Going to W.A.R.?
The building at 2401 Broadway in Boulder doesn't blend into the scenery. Designed by the late architect Charles Haertling, whose "mushroom house" made a guest appearance in Woody Allen's 1973 sci-fi comedy Sleeper, it's very large, very white and very space-age. Locals say it looks like a rocket--which makes it an appropriate headquarters for What Are Records? (W.A.R.?), a Boulder-based label that seems on the verge of blasting off.
To call W.A.R.? Colorado's most successful imprint is to damn it with faint praise; after all, there's not much competition out there, especially right now. But unlike countless other area music firms that have been launched with great fanfare only to collapse in a mountain of debt and acrimony, W.A.R.? keeps growing. The enterprise is defined by the Samples, the hard-touring cult band that sparked it to life earlier this decade and continues to generate most of its income; Here and Somewhere Else, issued by the group this summer, is currently W.A.R.?'s hottest product. But the W.A.R.?-related catalogue also includes two highly successful CDs tied to the Reggae on the Rocks concert series; recordings by the Ugly Americans (currently signed to Capricorn Records) and the Radiators; Glass Cockpit, a first-rate offering by House of Large Sizes, an underrated alterna-combo from Iowa; and Munly de Dar He, a wonderfully twisted 1997 platter featuring ex-Boulderite Jayson Munly Thompson that was put out by Top Notch, a W.A.R.? subsidiary. Joining the library late last month was Funk Overload, by Maceo Parker, a onetime saxophonist for James Brown who's recently turned into one of the country's most consistent live attractions. And due on September 29 is Everything I Need, by Melissa Ferrick, a singer-songwriter previously with Atlantic Records.
"This is a unique period for us--the busiest period we've ever gone through," says Rob Gordon, president and founder of W.A.R.? "But it's also one of the best."
Gordon is older than his eleven full-time employees at W.A.R.?, but he's hardly ancient: He's in his mid-thirties. As the Samples' Andy Sheldon admits with a laugh, "It's kind of strange working for a company where the boss is two years younger than I am." Indeed, youth predominates at the W.A.R.? launchpad, as does a decidedly Bouldery attitude toward attire: Mat Hall, a publicist who answers to the title Secretary of Propaganda ("in keeping with the W.A.R.? theme"), confesses that he does most of his work in bare feet. But that's not to imply that business at W.A.R.? is conducted in a laissez-faire manner. Gordon watches his coins like a Nineties Jack Benny, and when he's on a roll, he can spew economic jargon with the best of them. "There are two ways to make money," he says. "You either collect more income or you incur less expenses. And we try very hard to do both."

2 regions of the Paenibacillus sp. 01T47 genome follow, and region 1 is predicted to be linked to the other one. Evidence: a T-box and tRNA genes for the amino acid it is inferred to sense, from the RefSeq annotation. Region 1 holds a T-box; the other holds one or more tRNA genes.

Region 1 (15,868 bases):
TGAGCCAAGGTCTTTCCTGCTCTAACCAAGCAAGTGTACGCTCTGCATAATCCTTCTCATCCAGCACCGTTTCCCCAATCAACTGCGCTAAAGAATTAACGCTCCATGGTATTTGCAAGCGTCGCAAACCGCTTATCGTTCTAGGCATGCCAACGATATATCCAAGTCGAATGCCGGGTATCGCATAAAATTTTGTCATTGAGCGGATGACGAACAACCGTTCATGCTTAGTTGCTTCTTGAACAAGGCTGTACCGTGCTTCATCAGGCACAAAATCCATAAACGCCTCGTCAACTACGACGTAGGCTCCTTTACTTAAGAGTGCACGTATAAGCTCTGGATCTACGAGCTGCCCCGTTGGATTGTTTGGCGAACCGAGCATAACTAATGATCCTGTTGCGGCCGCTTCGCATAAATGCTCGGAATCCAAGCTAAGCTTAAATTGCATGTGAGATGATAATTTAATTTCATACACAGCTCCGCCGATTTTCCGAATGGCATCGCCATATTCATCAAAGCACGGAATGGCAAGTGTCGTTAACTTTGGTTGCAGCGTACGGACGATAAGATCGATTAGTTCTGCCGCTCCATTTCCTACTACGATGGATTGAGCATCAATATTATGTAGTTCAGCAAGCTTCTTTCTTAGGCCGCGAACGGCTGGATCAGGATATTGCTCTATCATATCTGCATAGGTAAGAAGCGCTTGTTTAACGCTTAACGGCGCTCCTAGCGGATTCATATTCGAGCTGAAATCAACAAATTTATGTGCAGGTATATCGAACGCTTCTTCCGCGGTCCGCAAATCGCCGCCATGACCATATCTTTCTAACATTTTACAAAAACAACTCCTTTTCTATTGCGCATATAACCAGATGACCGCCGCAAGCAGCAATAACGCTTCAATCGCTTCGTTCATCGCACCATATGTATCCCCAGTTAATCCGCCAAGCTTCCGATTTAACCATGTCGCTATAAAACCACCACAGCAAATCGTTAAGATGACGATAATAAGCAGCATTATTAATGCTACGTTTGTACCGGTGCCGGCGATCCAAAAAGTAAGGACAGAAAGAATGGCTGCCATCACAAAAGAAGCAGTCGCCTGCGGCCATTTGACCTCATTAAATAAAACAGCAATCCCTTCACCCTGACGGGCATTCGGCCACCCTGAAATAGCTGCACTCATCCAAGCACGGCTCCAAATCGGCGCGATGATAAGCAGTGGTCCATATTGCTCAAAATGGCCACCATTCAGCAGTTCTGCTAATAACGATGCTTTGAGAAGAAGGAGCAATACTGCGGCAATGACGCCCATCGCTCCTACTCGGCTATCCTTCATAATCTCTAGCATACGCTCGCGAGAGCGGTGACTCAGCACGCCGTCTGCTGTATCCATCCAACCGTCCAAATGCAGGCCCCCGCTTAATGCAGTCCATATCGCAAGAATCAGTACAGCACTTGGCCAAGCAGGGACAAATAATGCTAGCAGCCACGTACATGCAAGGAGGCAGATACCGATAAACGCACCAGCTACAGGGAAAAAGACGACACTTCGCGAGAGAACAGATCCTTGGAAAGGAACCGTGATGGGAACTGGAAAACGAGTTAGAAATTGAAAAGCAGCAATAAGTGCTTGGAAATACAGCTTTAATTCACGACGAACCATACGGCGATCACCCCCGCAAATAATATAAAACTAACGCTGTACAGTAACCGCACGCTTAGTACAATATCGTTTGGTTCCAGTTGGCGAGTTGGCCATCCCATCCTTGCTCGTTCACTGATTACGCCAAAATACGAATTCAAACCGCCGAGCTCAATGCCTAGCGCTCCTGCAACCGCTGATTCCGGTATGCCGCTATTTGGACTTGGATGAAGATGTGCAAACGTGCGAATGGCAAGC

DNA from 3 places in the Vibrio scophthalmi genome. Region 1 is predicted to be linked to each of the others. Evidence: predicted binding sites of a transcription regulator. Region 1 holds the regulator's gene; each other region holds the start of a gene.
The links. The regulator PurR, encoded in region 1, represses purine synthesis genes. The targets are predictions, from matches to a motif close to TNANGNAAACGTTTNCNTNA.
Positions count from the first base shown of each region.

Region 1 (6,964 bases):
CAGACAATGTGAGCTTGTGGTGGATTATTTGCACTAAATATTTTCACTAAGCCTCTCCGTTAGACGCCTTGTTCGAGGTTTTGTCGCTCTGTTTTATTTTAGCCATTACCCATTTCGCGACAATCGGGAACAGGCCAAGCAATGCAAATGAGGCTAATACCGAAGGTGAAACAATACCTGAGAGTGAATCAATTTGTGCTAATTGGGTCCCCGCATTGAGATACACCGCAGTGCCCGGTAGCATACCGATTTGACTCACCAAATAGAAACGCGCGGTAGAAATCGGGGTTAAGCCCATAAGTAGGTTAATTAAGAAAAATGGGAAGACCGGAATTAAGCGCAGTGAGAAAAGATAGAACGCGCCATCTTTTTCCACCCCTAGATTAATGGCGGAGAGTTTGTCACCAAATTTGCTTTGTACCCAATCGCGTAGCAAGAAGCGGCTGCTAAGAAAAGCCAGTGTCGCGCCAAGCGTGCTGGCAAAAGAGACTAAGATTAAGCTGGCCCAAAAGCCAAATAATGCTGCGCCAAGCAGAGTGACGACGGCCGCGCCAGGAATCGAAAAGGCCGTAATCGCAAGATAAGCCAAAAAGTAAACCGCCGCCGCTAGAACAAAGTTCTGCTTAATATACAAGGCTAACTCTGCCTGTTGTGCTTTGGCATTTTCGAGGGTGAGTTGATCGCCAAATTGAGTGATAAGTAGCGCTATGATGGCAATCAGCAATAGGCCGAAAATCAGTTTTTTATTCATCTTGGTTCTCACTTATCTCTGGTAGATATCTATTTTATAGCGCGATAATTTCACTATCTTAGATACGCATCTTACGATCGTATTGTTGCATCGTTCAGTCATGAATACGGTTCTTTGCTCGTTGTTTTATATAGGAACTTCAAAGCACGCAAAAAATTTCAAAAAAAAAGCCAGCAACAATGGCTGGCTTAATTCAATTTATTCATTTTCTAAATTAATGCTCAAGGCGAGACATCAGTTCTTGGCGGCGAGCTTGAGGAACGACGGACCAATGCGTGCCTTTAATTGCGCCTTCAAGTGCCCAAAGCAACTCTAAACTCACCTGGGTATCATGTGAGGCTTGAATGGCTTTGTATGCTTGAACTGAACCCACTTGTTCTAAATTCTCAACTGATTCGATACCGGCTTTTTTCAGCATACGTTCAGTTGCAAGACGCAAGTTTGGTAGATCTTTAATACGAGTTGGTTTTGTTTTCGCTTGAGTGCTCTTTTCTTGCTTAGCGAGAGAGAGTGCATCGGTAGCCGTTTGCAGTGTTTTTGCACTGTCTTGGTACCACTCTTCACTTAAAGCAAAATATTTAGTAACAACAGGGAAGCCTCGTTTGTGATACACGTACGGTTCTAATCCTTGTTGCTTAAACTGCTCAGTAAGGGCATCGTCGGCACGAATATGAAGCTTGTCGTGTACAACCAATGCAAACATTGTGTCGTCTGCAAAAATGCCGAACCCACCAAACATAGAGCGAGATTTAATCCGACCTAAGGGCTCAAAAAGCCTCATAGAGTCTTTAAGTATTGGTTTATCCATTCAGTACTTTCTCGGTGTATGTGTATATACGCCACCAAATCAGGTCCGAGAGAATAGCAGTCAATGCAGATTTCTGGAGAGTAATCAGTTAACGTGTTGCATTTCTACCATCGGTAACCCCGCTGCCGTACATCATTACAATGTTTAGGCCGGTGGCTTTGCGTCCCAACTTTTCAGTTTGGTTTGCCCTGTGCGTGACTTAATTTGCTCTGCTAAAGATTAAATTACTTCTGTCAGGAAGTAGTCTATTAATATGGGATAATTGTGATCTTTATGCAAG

In the beginning, Gordon was more interested in playing music than marketing it; he was once a member of a high-school band that included Phish guitarist Trey Anastasio. He later moved behind the scenes, rising to the post of A&R director for EMI by the dawn of the Nineties. But a funny thing happened on the way to corporate greatness: He was fired. He subsequently retreated to his New York City apartment and tried to figure out what he should try next, little knowing that the Samples were doing virtually the same thing.
Emerging from Boulder during the last half of the Eighties, the Samples--originally Sheldon, Sean Kelly, Jeep MacNichol and Al Laughlin--eventually hooked up with Arista Records, which put out a self-titled album by the band in 1990. But it didn't take long for the players to become disillusioned. "Arista's roster at the time was made up of Barry Manilow and Whitney Houston and Alan Jackson--they were their bread and butter--and they didn't know what to do with us," Sheldon says. "We signed with them because they said they were starting an alternative-music department, but unfortunately, that never came to fruition. And they certainly didn't have any other artists in our category. The only one that even came close was Urban Dance Squad--and they did manage to get them a hit that was constantly played on MTV for a month or so ["Deeper Shade of Soul," which reached the Top 40 in 1991]. But I haven't heard of Urban Dance Squad since--and if the same thing would have happened to us, I don't think we'd still be around, either." Just as irksome for Sheldon were the layers of bureaucracy that separated the Samples from Arista chieftain Clive Davis. "As far as I was concerned, that guy was the Wizard of Oz. He was like the guy behind the curtain. I never saw him--not once. The people who were working with us would say, 'Clive said this' or 'Clive said that.' And I'd say, 'Show him to me. I just want to know he's real.'"